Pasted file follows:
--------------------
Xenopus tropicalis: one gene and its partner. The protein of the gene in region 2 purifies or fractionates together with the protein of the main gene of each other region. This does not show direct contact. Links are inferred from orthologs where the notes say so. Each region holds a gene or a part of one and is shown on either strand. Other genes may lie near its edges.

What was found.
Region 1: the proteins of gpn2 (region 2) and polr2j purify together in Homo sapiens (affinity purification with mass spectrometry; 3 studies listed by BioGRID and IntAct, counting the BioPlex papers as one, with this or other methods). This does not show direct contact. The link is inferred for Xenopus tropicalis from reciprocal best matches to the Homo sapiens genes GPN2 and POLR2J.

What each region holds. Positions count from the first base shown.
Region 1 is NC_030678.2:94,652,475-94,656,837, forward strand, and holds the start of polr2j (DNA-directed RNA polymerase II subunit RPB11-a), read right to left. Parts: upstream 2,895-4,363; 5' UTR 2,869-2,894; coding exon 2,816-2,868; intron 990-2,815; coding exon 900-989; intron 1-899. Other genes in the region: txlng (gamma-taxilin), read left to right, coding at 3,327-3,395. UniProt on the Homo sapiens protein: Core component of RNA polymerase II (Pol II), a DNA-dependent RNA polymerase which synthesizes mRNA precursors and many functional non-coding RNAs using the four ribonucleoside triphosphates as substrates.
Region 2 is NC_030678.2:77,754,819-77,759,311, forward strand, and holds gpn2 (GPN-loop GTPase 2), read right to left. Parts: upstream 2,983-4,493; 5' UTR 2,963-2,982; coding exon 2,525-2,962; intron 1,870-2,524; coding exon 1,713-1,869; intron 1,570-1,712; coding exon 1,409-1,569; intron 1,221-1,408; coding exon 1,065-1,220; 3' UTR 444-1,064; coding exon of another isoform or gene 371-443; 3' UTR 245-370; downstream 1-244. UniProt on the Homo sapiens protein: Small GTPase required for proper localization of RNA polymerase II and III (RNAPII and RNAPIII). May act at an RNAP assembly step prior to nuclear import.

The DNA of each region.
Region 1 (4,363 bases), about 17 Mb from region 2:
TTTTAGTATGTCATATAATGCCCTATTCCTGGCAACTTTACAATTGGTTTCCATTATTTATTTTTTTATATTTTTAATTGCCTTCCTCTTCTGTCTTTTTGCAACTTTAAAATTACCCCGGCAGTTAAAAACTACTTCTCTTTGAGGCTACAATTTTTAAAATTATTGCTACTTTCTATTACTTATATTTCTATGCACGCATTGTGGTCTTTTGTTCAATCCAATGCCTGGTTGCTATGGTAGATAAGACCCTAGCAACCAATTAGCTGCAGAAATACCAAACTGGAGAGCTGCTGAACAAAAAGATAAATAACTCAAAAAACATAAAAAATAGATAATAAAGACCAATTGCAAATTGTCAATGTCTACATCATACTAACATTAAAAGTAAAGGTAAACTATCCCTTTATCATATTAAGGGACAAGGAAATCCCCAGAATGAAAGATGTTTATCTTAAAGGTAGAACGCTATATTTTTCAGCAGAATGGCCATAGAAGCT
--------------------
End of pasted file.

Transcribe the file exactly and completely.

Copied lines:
Xenopus tropicalis: one gene and its partner. The protein of the gene in region 2 purifies or fractionates together with the protein of the main gene of each other region. This does not show direct contact. Links are inferred from orthologs where the notes say so. Each region holds a gene or a part of one and is shown on either strand. Other genes may lie near its edges.

What was found.
Region 1: the proteins of gpn2 (region 2) and polr2j purify together in Homo sapiens (affinity purification with mass spectrometry; 3 studies listed by BioGRID and IntAct, counting the BioPlex papers as one, with this or other methods). This does not show direct contact. The link is inferred for Xenopus tropicalis from reciprocal best matches to the Homo sapiens genes GPN2 and POLR2J.

What each region holds. Positions count from the first base shown.
Region 1 is NC_030678.2:94,652,475-94,656,837, forward strand, and holds the start of polr2j (DNA-directed RNA polymerase II subunit RPB11-a), read right to left. Parts: upstream 2,895-4,363; 5' UTR 2,869-2,894; coding exon 2,816-2,868; intron 990-2,815; coding exon 900-989; intron 1-899. Other genes in the region: txlng (gamma-taxilin), read left to right, coding at 3,327-3,395. UniProt on the Homo sapiens protein: Core component of RNA polymerase II (Pol II), a DNA-dependent RNA polymerase which synthesizes mRNA precursors and many functional non-coding RNAs using the four ribonucleoside triphosphates as substrates.
Region 2 is NC_030678.2:77,754,819-77,759,311, forward strand, and holds gpn2 (GPN-loop GTPase 2), read right to left. Parts: upstream 2,983-4,493; 5' UTR 2,963-2,982; coding exon 2,525-2,962; intron 1,870-2,524; coding exon 1,713-1,869; intron 1,570-1,712; coding exon 1,409-1,569; intron 1,221-1,408; coding exon 1,065-1,220; 3' UTR 444-1,064; coding exon of another isoform or gene 371-443; 3' UTR 245-370; downstream 1-244. UniProt on the Homo sapiens protein: Small GTPase required for proper localization of RNA polymerase II and III (RNAPII and RNAPIII). May act at an RNAP assembly step prior to nuclear import.

The DNA of each region.
Region 1 (4,363 bases), about 17 Mb from region 2:
TTTTAGTATGTCATATAATGCCCTATTCCTGGCAACTTTACAATTGGTTTCCATTATTTATTTTTTTATATTTTTAATTGCCTTCCTCTTCTGTCTTTTTGCAACTTTAAAATTACCCCGGCAGTTAAAAACTACTTCTCTTTGAGGCTACAATTTTTAAAATTATTGCTACTTTCTATTACTTATATTTCTATGCACGCATTGTGGTCTTTTGTTCAATCCAATGCCTGGTTGCTATGGTAGATAAGACCCTAGCAACCAATTAGCTGCAGAAATACCAAACTGGAGAGCTGCTGAACAAAAAGATAAATAACTCAAAAAACATAAAAAATAGATAATAAAGACCAATTGCAAATTGTCAATGTCTACATCATACTAACATTAAAAGTAAAGGTAAACTATCCCTTTATCATATTAAGGGACAAGGAAATCCCCAGAATGAAAGATGTTTATCTTAAAGGTAGAACGCTATATTTTTCAGCAGAATGGCCATAGAAGCT